Starring Robert De Niro, Jerry Lewis, Sandra Bernhard, Diahnne Abbott.
Written by Paul D. Zimmerman.
Directed by Martin Scorsese.
In 1983, Robert De Niro and Martin Scorsese had already collaborated on four films together, culminating in De Niro’s Oscar for Raging Bull in 1980. This dynamite team had been at the forefront of the groundbreaking decade of cinema known as the 1970s, and when they made The King Of Comedy in ‘83, the pair had reached a level of singular sophistication in their method and delivery, all the while maintaining the gritty rawness they began with Mean Streets. King is one of their best films, yet strangely enough, I recall Scorsese himself once stating in an interview that he loathed making it. This is subtly evident in the movie, which at times is very “un-Scorsese” in its presentation (although, this could also be attributed to the films’ speedy production). It has little of the flair that permeates the great directors’ other work, notably the aforementioned Bull, GoodFellas and Taxi Driver to name a few. Therefore, so inherent to the films’ success is Paul D. Zimmerman’s script, and two legendary performances from De Niro and Jerry Lewis. Never has there been such an excruciating screen character as De Niro’s Rupert Pupkin, blessed with an unfortunate (and often mispronounced) surname and a somewhat deluded sense of his own talent. Living in a fantasy world in his mother’s basement, Rupert yearns for comic fame but has no idea of what would be considered “proper channels”. Hustling his way into the limousine of TV talk show host Jerry Langford (Lewis), Rupert is given some heartfelt advice by the aging star and agrees to hear a tape of Rupert’s act. But after being politely rejected by the network upon hearing his tape, Rupert decides that the only way to get ahead in life is to grab it by the balls. And that means kidnapping Langford with the help of a star-struck friend, and blackmailing his way onto the tube. This crazed black comedy is not only a string of hilarious scenes and uncomfortable moments, but is also a wicked satirical articulation of the pursuit of celebrity. And of course, it features De Niro in some garish, 1970s-reject suits, long before he reinvented the garish suit in Casino.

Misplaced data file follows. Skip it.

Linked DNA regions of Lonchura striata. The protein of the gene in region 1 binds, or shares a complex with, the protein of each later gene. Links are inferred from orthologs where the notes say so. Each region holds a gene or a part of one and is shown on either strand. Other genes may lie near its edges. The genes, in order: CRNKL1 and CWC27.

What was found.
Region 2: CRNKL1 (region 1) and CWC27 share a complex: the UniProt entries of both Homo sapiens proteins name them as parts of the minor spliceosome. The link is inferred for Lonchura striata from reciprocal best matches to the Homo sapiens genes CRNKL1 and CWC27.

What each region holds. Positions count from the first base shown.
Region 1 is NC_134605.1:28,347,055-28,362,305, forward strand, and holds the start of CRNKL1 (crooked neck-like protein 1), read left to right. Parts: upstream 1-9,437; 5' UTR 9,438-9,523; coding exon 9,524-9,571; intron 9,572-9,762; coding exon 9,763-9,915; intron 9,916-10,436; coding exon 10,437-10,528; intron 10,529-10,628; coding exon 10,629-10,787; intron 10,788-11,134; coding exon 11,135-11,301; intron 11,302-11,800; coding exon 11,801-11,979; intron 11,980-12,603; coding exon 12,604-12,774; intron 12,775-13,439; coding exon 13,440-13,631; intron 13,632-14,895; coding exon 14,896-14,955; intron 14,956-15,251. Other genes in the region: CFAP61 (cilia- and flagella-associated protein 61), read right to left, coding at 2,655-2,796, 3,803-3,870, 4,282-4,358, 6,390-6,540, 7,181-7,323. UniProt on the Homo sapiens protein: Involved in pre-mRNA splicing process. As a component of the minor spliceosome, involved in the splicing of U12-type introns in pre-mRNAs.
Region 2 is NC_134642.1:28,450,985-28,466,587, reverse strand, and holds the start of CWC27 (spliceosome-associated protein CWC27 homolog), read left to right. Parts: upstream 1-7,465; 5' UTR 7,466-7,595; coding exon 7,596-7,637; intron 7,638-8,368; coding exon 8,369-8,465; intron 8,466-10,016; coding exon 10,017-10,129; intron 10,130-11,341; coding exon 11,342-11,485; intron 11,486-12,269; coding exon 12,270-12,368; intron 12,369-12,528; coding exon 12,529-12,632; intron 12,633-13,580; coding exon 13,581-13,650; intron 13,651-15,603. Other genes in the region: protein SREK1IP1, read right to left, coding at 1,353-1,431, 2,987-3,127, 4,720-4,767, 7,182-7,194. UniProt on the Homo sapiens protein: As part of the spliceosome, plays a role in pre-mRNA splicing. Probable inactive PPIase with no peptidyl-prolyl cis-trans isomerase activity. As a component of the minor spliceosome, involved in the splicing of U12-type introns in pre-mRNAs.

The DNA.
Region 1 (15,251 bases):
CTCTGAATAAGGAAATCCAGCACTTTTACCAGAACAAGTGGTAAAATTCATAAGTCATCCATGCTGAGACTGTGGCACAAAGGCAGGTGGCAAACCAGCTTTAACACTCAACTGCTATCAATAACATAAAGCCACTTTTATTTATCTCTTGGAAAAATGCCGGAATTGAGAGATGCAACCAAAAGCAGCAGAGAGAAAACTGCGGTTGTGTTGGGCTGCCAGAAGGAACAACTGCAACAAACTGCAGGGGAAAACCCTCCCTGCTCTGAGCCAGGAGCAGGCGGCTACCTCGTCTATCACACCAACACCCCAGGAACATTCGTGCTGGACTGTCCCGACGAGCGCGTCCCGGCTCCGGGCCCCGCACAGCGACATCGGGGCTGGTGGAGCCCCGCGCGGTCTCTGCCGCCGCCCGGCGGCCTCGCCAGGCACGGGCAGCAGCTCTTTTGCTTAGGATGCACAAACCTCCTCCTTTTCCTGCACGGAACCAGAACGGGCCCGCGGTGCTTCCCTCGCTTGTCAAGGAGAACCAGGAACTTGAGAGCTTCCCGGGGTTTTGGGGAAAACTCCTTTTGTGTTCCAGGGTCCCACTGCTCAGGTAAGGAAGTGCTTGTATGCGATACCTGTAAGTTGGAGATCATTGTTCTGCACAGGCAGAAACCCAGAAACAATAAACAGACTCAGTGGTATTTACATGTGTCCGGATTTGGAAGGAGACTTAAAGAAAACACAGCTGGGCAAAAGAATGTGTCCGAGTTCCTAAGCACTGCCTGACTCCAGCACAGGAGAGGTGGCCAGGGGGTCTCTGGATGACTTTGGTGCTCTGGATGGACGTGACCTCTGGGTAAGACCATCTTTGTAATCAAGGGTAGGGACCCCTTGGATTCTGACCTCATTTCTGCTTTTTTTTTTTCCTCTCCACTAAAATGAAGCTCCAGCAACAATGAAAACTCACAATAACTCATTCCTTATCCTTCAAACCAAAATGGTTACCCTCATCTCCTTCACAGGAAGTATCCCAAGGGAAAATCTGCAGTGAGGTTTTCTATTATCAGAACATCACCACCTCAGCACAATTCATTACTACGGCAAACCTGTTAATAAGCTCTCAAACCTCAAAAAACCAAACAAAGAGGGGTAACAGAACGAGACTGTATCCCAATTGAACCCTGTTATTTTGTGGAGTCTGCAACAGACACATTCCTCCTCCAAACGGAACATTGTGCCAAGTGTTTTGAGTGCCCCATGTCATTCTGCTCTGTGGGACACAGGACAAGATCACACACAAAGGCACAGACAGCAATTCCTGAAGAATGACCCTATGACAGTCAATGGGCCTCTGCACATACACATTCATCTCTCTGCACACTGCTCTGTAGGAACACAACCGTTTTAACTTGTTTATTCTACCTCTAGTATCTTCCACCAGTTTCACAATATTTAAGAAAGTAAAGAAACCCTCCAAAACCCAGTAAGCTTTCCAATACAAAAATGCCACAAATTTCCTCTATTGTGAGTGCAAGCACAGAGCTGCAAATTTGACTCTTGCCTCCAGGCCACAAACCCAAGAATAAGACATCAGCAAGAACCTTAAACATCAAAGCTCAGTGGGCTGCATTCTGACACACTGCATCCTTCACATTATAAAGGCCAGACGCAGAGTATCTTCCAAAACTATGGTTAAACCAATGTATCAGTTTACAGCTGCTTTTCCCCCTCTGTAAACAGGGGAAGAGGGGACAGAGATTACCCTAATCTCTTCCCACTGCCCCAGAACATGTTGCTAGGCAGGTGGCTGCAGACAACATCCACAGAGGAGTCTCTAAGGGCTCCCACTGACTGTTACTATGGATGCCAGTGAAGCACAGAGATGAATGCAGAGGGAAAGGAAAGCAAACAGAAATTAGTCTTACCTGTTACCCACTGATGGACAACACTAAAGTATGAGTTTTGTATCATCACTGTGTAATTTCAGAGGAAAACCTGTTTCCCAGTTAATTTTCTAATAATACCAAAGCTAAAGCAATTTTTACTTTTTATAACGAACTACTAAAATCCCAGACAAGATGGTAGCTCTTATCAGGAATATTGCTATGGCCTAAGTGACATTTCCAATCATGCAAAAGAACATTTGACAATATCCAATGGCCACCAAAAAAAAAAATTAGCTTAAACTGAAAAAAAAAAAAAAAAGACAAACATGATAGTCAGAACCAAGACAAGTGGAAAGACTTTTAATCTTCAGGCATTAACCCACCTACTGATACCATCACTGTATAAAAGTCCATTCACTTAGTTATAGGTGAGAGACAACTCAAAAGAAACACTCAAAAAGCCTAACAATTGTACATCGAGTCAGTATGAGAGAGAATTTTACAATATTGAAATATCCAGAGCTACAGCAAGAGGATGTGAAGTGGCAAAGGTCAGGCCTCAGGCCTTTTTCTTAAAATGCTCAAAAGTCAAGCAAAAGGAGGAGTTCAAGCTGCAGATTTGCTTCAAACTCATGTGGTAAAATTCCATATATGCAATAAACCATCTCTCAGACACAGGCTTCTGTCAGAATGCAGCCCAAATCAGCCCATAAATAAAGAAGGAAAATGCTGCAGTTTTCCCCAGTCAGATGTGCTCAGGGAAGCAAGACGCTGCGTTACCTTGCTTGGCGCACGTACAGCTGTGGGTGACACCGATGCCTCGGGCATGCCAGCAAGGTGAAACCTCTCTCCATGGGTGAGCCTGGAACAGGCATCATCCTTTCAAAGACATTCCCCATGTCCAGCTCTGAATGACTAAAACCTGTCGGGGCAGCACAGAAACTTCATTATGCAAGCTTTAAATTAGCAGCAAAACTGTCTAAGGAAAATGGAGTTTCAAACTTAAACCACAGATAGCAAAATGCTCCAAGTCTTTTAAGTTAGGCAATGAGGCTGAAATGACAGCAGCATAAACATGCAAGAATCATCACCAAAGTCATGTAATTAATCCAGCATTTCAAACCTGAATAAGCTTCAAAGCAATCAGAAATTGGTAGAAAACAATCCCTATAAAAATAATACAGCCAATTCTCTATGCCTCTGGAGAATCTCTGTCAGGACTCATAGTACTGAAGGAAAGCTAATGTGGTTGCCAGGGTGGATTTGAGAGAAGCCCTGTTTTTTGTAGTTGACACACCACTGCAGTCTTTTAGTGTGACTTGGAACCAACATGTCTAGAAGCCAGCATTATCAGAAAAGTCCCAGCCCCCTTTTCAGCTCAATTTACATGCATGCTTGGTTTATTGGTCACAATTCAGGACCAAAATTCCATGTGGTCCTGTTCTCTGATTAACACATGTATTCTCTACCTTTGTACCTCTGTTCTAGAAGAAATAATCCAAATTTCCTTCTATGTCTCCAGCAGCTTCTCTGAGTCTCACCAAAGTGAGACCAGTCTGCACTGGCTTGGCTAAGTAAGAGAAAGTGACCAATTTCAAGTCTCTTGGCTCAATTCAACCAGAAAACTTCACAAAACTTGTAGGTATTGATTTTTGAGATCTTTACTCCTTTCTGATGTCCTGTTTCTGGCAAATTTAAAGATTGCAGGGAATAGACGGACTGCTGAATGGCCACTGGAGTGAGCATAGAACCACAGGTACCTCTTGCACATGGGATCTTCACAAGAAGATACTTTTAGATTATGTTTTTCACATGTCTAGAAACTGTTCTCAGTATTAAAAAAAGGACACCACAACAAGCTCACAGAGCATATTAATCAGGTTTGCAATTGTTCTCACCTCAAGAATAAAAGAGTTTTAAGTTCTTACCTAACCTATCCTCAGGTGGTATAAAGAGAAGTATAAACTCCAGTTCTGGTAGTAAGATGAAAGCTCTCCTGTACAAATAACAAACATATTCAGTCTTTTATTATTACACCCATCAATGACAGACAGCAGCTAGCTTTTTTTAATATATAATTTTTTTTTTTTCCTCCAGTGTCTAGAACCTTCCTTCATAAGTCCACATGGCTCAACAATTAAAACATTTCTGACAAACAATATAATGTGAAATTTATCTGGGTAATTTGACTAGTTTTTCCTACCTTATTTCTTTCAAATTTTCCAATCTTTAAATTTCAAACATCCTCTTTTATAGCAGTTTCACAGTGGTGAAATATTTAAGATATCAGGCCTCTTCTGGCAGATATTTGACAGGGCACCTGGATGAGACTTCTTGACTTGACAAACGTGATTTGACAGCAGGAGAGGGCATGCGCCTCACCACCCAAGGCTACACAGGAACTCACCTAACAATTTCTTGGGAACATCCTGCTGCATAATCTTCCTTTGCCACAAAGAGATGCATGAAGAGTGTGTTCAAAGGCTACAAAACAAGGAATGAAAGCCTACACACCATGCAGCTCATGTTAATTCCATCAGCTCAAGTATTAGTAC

By Wadrick Jones